Increase in crew kidnappings and Niger Delta tension makes life difficult for shipping and the oil and gas sector.
By James Wilkes
Piracy in the Gulf of Guinea, particularly the resurgence of violent marine kidnapping for ransom, will continue to plague the waters off of West Africa until local governments commit to ending corruption and building their nations.
Around the globe, piracy is in decline – but for merchant seafarers, the Gulf of Guinea, off West Africa, is a dangerous exception. Following a five-year period as the epicentre of hijacking for cargo theft, marine kidnapping for ransom is now the saveur du jour in the Gulf of Guinea – particularly in the Bight of Benin and Bight of Bonny. At least 44 seafarers were kidnapped for ransom in the first six months of 2016, most of them seized in Nigerian waters.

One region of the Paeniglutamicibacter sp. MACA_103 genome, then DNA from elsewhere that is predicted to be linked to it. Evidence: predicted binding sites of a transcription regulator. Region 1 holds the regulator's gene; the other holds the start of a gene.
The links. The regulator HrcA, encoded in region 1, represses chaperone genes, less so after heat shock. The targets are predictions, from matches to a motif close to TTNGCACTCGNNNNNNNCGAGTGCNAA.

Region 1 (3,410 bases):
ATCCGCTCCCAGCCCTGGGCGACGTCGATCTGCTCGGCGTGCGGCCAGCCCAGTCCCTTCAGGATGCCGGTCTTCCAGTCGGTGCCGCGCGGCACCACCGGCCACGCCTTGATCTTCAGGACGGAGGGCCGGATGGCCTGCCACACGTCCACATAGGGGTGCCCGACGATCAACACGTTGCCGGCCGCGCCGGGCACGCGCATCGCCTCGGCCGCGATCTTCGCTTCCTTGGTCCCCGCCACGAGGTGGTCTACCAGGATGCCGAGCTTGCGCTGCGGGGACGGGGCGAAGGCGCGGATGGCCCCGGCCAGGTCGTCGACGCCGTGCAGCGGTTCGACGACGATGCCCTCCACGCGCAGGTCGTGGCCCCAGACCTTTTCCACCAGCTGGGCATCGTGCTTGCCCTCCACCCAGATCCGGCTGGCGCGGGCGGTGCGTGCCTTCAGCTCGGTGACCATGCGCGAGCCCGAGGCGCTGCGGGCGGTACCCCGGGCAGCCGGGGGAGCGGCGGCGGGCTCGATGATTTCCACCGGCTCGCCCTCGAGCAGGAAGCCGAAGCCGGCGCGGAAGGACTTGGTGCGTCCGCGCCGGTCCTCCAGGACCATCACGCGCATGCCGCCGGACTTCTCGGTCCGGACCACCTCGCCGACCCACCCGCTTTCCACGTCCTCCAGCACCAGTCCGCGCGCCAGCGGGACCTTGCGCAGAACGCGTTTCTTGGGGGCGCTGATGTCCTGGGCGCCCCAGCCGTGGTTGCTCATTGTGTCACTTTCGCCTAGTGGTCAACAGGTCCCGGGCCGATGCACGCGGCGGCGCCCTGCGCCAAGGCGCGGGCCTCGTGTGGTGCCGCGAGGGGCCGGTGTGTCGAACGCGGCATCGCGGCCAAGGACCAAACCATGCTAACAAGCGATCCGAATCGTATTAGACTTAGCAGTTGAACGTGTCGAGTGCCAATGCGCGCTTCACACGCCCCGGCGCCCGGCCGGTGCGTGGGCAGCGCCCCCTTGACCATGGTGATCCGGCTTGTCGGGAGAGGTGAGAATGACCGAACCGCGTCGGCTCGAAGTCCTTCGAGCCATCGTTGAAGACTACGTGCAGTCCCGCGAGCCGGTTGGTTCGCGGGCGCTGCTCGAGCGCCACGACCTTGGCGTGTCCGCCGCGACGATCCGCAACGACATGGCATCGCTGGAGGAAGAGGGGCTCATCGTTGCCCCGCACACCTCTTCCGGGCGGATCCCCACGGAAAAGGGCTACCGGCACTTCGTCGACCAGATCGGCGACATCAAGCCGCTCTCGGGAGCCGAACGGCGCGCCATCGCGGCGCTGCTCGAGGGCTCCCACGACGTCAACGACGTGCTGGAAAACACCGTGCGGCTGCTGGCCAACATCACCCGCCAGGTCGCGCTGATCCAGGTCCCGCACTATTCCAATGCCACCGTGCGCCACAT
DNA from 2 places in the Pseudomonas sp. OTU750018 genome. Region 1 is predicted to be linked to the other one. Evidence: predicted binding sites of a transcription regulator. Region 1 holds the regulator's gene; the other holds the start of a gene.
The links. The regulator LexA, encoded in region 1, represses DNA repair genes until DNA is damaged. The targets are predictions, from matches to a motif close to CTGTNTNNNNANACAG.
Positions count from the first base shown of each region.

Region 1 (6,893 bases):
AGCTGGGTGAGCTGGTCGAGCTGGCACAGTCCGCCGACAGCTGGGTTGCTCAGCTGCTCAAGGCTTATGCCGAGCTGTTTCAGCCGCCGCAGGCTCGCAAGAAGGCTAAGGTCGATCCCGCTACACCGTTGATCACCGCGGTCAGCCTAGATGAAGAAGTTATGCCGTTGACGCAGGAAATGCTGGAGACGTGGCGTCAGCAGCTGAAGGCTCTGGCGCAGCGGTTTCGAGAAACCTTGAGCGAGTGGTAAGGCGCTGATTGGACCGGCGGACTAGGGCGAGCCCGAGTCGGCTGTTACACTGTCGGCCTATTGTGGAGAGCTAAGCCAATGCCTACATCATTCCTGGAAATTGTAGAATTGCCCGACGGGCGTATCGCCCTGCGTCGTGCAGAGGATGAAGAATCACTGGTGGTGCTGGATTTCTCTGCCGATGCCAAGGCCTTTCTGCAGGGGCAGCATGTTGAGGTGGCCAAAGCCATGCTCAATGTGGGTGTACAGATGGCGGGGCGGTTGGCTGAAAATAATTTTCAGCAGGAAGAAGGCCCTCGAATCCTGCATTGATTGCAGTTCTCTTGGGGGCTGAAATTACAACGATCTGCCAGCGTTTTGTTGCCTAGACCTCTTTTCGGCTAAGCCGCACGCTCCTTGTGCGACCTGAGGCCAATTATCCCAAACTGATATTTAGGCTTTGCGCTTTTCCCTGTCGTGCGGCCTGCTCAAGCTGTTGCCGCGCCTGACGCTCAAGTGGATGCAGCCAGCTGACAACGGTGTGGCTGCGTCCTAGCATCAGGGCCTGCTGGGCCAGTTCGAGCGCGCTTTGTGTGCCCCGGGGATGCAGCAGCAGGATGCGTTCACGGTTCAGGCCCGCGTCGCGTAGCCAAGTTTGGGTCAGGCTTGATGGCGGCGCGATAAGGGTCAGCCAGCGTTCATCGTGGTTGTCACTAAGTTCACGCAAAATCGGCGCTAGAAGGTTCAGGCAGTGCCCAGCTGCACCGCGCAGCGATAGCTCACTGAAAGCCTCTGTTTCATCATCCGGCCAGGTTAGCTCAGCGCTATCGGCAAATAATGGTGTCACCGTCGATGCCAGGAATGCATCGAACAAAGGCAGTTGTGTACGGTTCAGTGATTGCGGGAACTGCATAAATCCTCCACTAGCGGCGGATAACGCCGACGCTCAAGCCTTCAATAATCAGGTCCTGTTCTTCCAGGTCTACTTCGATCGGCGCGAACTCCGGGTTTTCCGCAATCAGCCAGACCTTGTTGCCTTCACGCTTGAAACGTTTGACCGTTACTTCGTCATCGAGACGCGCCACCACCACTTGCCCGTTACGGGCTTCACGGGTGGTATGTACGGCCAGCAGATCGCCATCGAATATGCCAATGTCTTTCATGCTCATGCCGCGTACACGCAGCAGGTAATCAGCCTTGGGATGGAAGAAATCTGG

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Security and Risk Report 15/03/23
MAST’s security report issue 365 is available to read now. In the Gulf of Guinea, two incidents have been reported in the period observed. Nigeria’s